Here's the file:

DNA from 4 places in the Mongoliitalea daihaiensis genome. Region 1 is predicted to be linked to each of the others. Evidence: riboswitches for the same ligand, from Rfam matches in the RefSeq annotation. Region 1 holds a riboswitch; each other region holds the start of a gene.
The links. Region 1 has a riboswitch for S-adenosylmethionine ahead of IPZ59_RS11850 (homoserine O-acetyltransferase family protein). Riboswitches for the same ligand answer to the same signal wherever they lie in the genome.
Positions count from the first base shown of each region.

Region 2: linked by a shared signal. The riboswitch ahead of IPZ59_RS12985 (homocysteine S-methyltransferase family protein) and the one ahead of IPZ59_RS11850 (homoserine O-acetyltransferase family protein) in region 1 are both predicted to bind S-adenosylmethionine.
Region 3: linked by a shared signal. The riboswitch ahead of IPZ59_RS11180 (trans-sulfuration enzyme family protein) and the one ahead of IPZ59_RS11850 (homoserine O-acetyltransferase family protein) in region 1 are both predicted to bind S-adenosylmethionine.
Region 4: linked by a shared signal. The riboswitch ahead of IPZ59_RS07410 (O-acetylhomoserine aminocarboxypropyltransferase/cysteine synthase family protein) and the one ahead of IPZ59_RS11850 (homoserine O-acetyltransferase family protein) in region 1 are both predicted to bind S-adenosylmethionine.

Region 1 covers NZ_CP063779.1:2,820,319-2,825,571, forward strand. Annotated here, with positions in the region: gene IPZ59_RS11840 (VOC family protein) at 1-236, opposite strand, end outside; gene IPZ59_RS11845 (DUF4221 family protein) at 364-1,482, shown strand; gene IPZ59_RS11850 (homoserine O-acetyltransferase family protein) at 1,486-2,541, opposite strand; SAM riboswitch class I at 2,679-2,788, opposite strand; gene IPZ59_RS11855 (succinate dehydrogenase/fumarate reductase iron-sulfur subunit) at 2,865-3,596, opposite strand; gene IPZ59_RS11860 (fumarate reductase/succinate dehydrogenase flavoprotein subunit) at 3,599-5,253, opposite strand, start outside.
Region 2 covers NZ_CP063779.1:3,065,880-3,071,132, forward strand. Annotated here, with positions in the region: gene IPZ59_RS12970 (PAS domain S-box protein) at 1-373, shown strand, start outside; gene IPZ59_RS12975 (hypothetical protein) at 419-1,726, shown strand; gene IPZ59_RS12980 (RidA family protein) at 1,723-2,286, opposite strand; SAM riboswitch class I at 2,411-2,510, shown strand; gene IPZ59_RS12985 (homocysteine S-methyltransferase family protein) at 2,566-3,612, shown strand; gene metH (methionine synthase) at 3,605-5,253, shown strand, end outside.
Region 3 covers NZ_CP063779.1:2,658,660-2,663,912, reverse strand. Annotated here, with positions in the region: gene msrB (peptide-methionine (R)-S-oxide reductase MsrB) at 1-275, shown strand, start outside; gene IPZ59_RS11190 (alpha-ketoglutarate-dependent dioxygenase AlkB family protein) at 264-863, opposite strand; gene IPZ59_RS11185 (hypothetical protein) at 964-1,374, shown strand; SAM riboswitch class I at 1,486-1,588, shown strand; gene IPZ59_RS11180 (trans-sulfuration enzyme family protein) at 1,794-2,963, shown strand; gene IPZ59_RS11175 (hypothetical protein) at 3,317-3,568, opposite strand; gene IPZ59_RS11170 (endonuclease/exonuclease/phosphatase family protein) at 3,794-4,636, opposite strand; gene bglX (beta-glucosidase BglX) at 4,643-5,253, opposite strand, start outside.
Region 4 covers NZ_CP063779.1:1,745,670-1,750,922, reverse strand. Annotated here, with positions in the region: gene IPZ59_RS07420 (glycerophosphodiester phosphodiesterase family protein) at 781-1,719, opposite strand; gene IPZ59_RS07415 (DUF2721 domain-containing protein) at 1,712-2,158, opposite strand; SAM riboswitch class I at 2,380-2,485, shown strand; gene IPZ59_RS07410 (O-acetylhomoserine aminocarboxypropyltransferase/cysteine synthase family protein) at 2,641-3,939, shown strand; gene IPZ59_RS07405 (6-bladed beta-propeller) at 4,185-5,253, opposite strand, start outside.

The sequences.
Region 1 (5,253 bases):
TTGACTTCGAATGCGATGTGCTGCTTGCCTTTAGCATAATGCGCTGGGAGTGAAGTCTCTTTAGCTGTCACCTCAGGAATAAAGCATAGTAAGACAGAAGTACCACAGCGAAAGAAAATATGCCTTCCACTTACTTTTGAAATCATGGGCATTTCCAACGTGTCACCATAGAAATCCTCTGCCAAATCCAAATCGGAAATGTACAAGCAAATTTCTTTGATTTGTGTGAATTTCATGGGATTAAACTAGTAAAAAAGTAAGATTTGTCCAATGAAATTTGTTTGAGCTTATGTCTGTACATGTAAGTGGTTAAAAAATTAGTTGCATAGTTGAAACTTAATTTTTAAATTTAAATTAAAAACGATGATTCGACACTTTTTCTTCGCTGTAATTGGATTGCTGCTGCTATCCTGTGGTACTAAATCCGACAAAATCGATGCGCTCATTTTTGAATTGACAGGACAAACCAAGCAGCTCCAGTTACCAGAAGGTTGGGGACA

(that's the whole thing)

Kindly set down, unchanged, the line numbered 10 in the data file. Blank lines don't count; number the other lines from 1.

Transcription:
Region 4 covers NZ_CP063779.1:1,745,670-1,750,922, reverse strand. Annotated here, with positions in the region: gene IPZ59_RS07420 (glycerophosphodiester phosphodiesterase family protein) at 781-1,719, opposite strand; gene IPZ59_RS07415 (DUF2721 domain-containing protein) at 1,712-2,158, opposite strand; SAM riboswitch class I at 2,380-2,485, shown strand; gene IPZ59_RS07410 (O-acetylhomoserine aminocarboxypropyltransferase/cysteine synthase family protein) at 2,641-3,939, shown strand; gene IPZ59_RS07405 (6-bladed beta-propeller) at 4,185-5,253, opposite strand, start outside.